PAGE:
Creating a calm, visually pleasing (or at least visually neutral) space while eating works wonders in the brain. Create a calmer environment by moving papers and clutter away from your eating spot. Hold off on checking devices or talking on the phone for that brief mealtime. To quote author Mark David, “We need to slow down and enjoy (our food) and then we’ll get the results we’ve been looking for – and sooner than we expect.”

Enjoy your food and the great weather ahead! If I can ever support your health goals, click here to contact me.

Enjoy What You Eat – No Regrets

My clothes are feeling tight lately and I hate it. A small bulge has appeared over the waist of my jeans—not comfortable! That said, I wouldn’t trade the events of the past few months or the delicious food and drink that I consumed for anything!

My daughter’s college graduation, an annual long weekend with my two best friends from high school, and a 25th anniversary trip with my husband to the Pacific Northwest gave me many special opportunities to eat for enjoyment and try new foods. Unfortunately, when you eat muffin tops, you get a muffin top.

Growing up, I was fortunate to have a mother who provided nutritious food and an environment that wasn’t toxic to a healthy body image; despite all that, our culture sure did a number on me and I’m sure you can relate to that experience. I believe that our current problem with high obesity rates is partially due to the self-hate that so many of us take on.

When we compare ourselves to what the media considers to be ‘beautiful’, it causes stress; and STRESS, as it relates to a healthy weight, is detrimental! The only way I have found to manage the societal pressure to “look a certain way” is to be mindful that I HAVE to eat for nourishment. So, I should enjoy doing it every day.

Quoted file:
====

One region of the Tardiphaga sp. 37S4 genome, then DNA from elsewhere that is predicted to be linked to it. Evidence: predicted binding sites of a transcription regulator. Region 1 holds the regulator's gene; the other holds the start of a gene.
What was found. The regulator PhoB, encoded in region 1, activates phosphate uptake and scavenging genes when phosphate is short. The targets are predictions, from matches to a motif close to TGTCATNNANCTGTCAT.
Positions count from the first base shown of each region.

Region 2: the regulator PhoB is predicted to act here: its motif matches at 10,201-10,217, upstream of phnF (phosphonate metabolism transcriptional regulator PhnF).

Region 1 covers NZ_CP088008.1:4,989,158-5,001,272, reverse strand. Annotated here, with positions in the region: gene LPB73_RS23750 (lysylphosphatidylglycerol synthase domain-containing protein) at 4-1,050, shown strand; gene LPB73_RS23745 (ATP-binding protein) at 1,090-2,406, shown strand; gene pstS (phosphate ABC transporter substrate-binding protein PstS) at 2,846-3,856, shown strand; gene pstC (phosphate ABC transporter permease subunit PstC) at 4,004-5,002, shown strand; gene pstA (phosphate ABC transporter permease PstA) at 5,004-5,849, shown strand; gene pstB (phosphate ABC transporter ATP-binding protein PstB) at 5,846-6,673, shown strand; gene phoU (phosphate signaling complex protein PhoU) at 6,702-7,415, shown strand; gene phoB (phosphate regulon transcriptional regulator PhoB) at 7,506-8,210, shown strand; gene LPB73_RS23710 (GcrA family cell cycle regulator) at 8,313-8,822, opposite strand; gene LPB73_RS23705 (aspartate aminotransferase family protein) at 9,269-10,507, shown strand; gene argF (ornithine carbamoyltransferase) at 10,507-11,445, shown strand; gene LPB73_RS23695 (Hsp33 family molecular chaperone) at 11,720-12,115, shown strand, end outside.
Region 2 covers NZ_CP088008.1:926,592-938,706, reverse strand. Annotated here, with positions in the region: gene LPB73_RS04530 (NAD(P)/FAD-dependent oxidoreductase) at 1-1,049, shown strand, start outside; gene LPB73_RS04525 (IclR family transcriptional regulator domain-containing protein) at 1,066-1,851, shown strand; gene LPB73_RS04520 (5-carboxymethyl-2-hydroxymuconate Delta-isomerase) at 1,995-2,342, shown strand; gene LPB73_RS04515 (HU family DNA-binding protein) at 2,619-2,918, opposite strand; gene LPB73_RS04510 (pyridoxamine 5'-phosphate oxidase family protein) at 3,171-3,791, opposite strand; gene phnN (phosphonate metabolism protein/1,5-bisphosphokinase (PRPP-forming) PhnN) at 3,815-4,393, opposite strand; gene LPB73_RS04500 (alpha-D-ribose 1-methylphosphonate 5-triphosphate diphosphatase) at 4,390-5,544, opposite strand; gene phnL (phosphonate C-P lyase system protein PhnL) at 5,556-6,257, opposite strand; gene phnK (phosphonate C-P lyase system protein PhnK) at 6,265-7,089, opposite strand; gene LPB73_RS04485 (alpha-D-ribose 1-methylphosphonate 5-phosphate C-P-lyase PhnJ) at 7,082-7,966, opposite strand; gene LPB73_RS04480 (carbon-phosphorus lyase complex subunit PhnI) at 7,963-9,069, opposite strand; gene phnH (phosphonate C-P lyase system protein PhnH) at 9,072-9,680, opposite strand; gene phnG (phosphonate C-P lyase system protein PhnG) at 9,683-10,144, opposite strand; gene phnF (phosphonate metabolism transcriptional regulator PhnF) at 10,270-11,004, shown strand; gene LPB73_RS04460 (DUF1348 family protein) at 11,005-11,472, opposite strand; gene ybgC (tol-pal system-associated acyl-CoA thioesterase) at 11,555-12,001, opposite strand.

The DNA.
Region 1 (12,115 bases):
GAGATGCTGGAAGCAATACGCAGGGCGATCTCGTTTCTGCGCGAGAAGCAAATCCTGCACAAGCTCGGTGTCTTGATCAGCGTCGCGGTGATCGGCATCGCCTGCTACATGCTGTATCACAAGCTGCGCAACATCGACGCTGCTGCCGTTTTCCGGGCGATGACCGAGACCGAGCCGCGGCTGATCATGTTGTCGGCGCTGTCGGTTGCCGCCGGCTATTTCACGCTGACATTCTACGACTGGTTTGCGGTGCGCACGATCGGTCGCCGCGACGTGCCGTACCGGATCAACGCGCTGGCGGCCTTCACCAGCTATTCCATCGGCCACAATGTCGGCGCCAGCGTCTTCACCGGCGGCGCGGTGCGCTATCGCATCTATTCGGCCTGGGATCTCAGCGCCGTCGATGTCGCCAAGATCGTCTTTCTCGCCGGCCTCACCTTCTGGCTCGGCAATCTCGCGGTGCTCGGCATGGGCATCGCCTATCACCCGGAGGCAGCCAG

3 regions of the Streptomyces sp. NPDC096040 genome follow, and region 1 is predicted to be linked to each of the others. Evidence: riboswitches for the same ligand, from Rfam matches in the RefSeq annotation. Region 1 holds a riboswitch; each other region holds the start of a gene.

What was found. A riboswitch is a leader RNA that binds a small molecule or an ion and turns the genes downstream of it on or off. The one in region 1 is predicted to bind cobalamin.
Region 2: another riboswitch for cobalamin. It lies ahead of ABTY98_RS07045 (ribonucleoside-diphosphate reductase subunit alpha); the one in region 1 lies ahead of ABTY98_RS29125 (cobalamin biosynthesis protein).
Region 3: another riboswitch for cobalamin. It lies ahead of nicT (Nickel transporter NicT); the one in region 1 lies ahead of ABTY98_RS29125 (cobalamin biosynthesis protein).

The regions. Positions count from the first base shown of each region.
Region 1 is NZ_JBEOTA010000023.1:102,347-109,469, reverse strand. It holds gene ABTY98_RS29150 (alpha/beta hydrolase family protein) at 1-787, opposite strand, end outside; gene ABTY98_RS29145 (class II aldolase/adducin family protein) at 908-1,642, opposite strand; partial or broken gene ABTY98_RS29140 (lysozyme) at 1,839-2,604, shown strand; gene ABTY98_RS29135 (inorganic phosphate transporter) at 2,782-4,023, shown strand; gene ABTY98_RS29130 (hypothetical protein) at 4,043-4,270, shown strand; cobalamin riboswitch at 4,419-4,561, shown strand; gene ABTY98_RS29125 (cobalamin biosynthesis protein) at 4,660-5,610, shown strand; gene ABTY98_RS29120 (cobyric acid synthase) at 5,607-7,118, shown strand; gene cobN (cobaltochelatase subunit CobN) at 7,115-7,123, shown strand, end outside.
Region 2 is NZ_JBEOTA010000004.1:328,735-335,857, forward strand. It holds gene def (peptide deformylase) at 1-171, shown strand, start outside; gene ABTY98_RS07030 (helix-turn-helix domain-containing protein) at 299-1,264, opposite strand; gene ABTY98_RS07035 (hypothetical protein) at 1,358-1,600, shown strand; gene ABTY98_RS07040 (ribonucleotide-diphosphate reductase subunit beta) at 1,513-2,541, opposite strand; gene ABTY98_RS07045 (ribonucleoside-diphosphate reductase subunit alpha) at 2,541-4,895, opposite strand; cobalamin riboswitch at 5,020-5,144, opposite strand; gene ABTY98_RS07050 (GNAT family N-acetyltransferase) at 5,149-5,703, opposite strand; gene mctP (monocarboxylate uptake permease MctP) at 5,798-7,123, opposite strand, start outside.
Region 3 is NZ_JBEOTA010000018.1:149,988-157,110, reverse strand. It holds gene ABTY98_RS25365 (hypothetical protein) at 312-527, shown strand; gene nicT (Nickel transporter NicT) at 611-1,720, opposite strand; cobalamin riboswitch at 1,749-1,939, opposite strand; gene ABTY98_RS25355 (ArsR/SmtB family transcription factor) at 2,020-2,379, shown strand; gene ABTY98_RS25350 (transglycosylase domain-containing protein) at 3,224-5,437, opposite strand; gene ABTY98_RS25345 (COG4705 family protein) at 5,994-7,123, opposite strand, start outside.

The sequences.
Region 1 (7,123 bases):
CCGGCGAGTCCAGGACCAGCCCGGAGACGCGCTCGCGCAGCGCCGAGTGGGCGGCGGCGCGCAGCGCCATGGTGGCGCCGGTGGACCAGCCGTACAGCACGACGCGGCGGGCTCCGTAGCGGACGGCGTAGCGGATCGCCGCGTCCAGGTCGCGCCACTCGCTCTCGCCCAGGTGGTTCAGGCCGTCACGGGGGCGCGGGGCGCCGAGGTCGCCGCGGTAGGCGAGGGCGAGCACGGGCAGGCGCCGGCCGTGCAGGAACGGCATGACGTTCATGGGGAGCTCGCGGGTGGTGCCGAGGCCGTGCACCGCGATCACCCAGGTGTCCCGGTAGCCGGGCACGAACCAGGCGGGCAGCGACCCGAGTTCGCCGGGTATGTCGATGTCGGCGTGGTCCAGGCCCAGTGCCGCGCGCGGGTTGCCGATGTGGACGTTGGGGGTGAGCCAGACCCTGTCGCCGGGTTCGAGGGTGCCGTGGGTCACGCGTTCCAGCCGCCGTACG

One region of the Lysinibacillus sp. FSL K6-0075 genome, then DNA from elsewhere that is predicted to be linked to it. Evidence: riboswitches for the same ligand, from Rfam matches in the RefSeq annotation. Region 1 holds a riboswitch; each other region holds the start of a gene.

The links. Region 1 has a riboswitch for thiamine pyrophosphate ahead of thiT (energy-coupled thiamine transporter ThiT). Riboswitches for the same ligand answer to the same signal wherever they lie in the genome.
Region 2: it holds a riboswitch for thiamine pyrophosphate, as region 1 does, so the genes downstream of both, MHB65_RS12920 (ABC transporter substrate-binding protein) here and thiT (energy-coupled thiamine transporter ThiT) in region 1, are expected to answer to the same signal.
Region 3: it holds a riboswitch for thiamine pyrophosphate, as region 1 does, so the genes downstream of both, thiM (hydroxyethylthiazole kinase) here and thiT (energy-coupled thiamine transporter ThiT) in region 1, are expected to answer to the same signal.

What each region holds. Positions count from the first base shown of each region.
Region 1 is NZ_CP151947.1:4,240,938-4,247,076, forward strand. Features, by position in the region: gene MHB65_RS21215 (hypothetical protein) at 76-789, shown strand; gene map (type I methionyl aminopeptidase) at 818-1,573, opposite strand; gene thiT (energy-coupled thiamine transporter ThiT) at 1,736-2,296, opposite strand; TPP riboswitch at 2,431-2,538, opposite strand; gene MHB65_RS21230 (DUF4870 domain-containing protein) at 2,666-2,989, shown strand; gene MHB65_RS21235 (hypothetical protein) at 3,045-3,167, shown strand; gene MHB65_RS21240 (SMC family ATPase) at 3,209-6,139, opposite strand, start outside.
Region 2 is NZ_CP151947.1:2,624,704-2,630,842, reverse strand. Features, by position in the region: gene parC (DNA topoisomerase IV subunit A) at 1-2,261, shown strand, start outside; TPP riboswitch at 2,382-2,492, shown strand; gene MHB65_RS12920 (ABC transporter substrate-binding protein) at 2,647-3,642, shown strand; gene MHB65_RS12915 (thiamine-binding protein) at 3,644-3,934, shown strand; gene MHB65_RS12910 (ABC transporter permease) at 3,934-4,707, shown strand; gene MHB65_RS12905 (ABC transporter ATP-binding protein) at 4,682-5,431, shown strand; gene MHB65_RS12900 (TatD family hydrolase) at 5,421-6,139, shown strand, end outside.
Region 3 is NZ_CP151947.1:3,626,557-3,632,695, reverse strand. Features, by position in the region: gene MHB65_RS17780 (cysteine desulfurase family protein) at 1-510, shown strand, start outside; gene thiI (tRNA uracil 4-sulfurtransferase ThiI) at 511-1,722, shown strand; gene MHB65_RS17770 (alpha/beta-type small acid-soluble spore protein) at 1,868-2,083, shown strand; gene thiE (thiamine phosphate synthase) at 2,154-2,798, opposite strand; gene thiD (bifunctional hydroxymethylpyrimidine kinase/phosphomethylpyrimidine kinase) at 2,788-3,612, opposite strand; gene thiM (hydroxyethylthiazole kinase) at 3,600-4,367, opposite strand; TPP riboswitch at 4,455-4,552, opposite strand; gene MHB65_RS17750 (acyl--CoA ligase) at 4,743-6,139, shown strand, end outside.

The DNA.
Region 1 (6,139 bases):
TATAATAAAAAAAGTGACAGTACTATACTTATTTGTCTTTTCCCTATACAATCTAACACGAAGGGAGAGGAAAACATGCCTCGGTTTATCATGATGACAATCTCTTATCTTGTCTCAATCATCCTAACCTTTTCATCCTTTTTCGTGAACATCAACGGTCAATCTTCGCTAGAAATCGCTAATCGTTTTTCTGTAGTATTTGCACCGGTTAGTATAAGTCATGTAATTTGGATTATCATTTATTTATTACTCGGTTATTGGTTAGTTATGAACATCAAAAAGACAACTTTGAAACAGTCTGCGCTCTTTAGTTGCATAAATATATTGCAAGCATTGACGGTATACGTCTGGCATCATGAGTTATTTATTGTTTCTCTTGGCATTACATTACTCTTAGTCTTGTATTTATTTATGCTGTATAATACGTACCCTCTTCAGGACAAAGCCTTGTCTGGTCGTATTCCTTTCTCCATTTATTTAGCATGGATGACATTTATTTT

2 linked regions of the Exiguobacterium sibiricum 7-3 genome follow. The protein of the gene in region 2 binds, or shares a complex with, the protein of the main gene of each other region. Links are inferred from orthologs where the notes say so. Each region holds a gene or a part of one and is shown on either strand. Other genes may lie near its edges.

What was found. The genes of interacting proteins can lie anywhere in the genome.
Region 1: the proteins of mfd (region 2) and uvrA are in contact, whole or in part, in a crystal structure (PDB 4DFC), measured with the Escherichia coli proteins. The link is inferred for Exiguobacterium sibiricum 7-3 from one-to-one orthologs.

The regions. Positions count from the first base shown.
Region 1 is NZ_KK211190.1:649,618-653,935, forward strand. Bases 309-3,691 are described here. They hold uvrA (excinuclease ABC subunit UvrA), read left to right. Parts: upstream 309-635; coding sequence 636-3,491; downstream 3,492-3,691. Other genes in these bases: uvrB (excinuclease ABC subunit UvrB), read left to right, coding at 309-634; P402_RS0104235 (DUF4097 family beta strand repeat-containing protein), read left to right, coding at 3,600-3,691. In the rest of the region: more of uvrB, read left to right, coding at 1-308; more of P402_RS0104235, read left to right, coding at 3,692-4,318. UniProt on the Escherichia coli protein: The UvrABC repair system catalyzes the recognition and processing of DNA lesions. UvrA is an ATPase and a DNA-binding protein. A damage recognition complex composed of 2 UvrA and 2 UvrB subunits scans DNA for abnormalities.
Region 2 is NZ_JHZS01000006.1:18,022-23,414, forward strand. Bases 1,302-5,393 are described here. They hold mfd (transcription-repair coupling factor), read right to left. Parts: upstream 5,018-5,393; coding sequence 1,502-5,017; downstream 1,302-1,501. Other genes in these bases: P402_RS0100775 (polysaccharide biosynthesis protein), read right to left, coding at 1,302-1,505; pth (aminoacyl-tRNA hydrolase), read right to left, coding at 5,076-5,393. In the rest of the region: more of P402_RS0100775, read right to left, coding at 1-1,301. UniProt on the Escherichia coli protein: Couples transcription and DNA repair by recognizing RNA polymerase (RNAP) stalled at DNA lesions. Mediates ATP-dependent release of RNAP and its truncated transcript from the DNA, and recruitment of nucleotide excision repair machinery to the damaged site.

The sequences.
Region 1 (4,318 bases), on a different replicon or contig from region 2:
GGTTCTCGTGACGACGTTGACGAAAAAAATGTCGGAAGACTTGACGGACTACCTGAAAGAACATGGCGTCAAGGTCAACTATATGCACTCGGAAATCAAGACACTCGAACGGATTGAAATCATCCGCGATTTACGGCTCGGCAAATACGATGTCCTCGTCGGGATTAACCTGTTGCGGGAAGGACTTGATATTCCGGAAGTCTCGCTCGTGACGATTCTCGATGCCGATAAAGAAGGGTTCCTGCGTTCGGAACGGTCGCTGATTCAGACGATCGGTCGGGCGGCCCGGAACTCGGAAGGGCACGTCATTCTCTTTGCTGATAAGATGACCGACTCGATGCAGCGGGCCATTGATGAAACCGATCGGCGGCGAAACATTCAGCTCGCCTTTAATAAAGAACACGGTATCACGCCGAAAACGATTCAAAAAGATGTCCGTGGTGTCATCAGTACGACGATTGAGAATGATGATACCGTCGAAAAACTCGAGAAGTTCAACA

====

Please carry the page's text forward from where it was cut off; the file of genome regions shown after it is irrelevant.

So when my clothes start feeling a bit too snug, I remind myself that it is a marker of happy celebrations and the highlights of my life. Delicious food is an important part of that.

So when your jeans feel tight, reach in the closet for a more comfortable outfit!

2 Tips for Relaxed Eating: The Benefits are Worth the Challenge!

Relaxed EatingEating in a relaxed environment is key to properly digesting our food and drink. When our body and mind are stressed, chemicals in our brain, such as cortisol and insulin, surge and create an environment that doesn’t support a healthy metabolism—in this scenario, even eating healthy food can result in weight gain. When you consider the very act of meal prep alone (cooking can oftentimes be a stressor), it’s a challenge to actually eat under stress-free conditions.

To create an optimal eating environment, I start inside my head.

Tip #1:

Envision a relaxed scenario. Even if my time is pressed and circumstances seem contradictory, I create a vision of what is ideal. With this positive mental picture, I can then put forth the necessary efforts to make it a reality. For example, I get up early to prepare food for my family. I have a routine that consists of just 6 or 7 minutes where I eat my breakfast served on an attractive plate or in a pretty bowl with a cloth napkin in an uncluttered space in my kitchen. (Yes, I really do this.)